The refounding

   - of the Society of Mary

   - through the rediscovery

   - of our mission

By Father John Thornhill sm

“as he stepped ashore he saw a large crowd; and he took pity on them because they were like sheep without a shepherd, and he set himself to teach them at some length' (Mk 6:34)

The papal brief which established the Society of Mary a hundred and fifty years ago was a call to mission, a call to share in the Saviour's concern for God's people in their need. Surely there can be no better way of celebrating this occasion than by owning again the mission to which the first Marists understood themselves to be called.

One of the remarkable things that are taking place in Christian awareness today is the way in which we are being forced to look beyond familiar categories and to own again the elemental realities of Christian faith and life. One of the things that we are rediscovering is the importance of celebration, as an essential element of our human and Christian existence. When we celebrate an event or an occasion, we enter together into the deeper reality of our life: to know its wonder, its joy, its inspiration, and its challenges: Because it is a meet-ing with the deeper realities of life, a celebration always has an undercurrent of profound seriousness, even a margin of pathos. I am profoundly conscious of this as I try to find words appropriate to this Marist celebration.

What is the reality we are owning together as we celebrate the hundred and fiftieth anniversary of the Society of Mary? As I try to find an answer to this question, there comes to mind the contrast between this moment and that of our first Provincial Assembly ten years ago. I vividly remember the anxious faces that made up the audience on that occasion. We knew that we were experiencing the beginnings of a period of crisis and transformation in the Church at large and in the Society of Mary. There was no turning back; but we were uncertain of the way forward, and even found it hard to be trusting of each other as we faced the important decisions which lay ahead. Today, the atmosphere of the province is very different. We would be foolish if we did not recognize the seriousness of the challenges which we face; but we face the future as a group which is much more trusting of each other and which has real grounds for that hope without which we can have no future.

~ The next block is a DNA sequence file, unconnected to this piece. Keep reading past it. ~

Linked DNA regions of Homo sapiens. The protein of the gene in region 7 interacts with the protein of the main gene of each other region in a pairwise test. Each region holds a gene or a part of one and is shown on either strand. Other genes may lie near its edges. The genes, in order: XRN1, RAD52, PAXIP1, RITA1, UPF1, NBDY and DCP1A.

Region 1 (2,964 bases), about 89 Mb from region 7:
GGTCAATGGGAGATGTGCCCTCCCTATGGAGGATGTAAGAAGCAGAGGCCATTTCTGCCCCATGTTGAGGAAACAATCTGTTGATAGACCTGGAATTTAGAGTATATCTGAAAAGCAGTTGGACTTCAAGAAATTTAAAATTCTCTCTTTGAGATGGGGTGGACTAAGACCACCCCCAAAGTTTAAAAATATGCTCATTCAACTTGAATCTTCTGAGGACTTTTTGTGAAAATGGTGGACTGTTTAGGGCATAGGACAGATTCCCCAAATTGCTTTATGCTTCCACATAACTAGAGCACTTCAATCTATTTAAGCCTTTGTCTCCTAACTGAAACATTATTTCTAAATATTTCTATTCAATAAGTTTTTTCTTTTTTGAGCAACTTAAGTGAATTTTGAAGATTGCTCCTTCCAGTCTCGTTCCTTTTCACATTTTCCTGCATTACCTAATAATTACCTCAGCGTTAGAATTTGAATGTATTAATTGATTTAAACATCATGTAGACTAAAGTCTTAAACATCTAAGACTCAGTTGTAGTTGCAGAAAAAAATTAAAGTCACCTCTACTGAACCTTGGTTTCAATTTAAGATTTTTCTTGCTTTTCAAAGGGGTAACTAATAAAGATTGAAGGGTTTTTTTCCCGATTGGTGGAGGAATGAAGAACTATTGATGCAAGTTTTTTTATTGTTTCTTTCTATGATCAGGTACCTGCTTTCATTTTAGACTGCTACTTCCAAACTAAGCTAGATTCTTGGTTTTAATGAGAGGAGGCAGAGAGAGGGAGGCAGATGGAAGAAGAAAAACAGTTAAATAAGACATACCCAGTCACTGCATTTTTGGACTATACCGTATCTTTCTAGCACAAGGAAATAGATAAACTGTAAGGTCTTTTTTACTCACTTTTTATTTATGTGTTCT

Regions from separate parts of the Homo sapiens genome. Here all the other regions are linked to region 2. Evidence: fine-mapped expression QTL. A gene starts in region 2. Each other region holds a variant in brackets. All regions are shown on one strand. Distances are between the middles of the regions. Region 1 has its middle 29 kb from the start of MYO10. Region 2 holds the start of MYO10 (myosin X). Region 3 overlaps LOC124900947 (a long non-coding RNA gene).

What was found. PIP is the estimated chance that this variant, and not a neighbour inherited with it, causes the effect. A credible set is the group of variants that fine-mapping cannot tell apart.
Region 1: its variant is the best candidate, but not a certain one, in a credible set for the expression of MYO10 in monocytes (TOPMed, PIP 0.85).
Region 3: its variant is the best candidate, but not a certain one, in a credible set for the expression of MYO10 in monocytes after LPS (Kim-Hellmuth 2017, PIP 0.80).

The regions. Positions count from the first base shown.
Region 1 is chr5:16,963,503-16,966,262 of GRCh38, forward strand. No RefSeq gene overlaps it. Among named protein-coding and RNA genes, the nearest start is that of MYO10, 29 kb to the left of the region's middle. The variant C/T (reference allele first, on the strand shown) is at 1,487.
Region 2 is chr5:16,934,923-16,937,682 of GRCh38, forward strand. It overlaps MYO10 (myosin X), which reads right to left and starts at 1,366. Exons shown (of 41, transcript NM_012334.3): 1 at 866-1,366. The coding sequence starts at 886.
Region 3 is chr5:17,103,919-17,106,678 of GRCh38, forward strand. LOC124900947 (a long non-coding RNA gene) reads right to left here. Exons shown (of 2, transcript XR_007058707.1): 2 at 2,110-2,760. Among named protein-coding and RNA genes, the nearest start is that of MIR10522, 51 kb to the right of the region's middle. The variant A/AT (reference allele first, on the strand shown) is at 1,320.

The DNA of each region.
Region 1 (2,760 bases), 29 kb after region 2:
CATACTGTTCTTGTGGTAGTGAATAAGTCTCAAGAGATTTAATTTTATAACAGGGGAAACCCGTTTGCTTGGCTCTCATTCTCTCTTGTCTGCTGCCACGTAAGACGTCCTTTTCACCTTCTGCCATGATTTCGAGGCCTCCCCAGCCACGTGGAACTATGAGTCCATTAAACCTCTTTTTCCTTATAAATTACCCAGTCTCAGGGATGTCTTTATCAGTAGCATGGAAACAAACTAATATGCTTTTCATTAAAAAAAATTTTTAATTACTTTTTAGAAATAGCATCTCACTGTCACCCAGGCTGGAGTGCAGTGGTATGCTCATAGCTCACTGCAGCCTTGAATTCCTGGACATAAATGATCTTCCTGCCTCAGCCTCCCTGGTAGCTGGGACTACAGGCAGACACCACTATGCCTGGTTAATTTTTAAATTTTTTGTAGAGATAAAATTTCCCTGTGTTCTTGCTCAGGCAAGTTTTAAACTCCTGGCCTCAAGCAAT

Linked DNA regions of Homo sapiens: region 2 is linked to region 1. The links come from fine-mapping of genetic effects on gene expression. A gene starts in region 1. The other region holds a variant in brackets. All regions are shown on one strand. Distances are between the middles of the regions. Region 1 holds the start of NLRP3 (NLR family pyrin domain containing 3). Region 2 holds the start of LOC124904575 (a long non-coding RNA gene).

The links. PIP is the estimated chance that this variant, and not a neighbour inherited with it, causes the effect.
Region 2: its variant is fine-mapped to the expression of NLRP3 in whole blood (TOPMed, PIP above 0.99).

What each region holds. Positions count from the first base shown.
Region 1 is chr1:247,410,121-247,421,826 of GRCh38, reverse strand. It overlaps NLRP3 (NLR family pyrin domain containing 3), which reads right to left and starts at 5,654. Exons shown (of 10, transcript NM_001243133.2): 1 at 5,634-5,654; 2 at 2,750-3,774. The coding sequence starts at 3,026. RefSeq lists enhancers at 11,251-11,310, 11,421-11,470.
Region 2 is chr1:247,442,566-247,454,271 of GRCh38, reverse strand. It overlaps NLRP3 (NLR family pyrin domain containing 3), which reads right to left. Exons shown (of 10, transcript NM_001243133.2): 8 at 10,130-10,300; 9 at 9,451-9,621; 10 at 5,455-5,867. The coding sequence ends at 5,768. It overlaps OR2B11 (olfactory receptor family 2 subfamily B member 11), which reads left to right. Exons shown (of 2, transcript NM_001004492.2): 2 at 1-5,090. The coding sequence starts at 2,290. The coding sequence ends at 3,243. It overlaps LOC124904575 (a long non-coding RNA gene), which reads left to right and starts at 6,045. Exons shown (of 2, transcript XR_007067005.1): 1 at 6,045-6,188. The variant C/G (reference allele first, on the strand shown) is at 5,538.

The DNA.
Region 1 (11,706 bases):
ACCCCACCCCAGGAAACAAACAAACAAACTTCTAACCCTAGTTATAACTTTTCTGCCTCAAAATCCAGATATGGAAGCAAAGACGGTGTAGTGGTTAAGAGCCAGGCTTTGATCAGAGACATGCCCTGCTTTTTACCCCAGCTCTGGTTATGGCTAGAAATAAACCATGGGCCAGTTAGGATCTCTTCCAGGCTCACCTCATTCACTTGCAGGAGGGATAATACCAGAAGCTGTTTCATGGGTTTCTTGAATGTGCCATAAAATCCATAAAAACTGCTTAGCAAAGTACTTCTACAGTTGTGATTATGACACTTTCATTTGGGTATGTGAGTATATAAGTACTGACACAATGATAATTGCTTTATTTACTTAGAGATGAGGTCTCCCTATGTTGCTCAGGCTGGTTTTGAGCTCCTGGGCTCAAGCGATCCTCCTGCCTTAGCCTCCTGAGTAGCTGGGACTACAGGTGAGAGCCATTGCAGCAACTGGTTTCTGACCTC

This is not something confined to our own province. In reporting on the recent General Chapter, I noted that it evidenced a similar development in other parts of the Society. As I said then, I believe that the key to this development is the rediscovery of the Society's particular mission. I believe that many of the Society's problems and shortcomings were associated with a loss of that clear sense of mission in the mid-nineteenth century. Today we are in a position as never before to appreciate what has taken place in the history of our Society, and in particular to understand the way in which our perception of our mission has changed in the course of that history.

The beginnings of our Society during the generalate of Jean-Claude Colin were truly astounding. When he was elected Superior General, in 1836, the Society of Mary numbered twenty religious; when he resigned eighteen years later it numbered two hundred and fifty eight. During that time he founded twenty seven houses, including four houses of formation, twelve residences for missioners, six colleges, three seminaries (in addition to the one already estab-lished at Belley). On top of this, Cohn sent the best of his men to Oceania: fif-teen successive groups left during his generalate, seventy four priests, twenty six Marist Brothers and seventeen Coadjutor Brothers.

We shall not understand this amazing vitality if we do not appreciate the zeal for the mission of the Society of Mary which inspired Colin and which he communicated to those who joined the new foundation, many of them priests al-ready established in the ranks of the diocesan clergy. These men did not join the Marists because they were attracted to its spirituality, as something which could exist independently of the apostolate in which they were to become engaged. They were infected by a zeal which had its origins in the vision of the youthful seminarians who planned the foundation of the Society concerned to come to the assistance of God's people, neglected during the upheaval of the Revolution and now in urgent need of an effective pastoral presence. The challenge of the times called for a bold new venture. The Church's old ways would not meet the real needs of the people. They wanted to bring God and his mercy to these people, the Good News of Jesus Christ in all its simplicity and power. It was in the soil of this pastoral concern that the Marist charism was engendered: if it was to be done under Mary's name gradually they understood that it must be done in her way.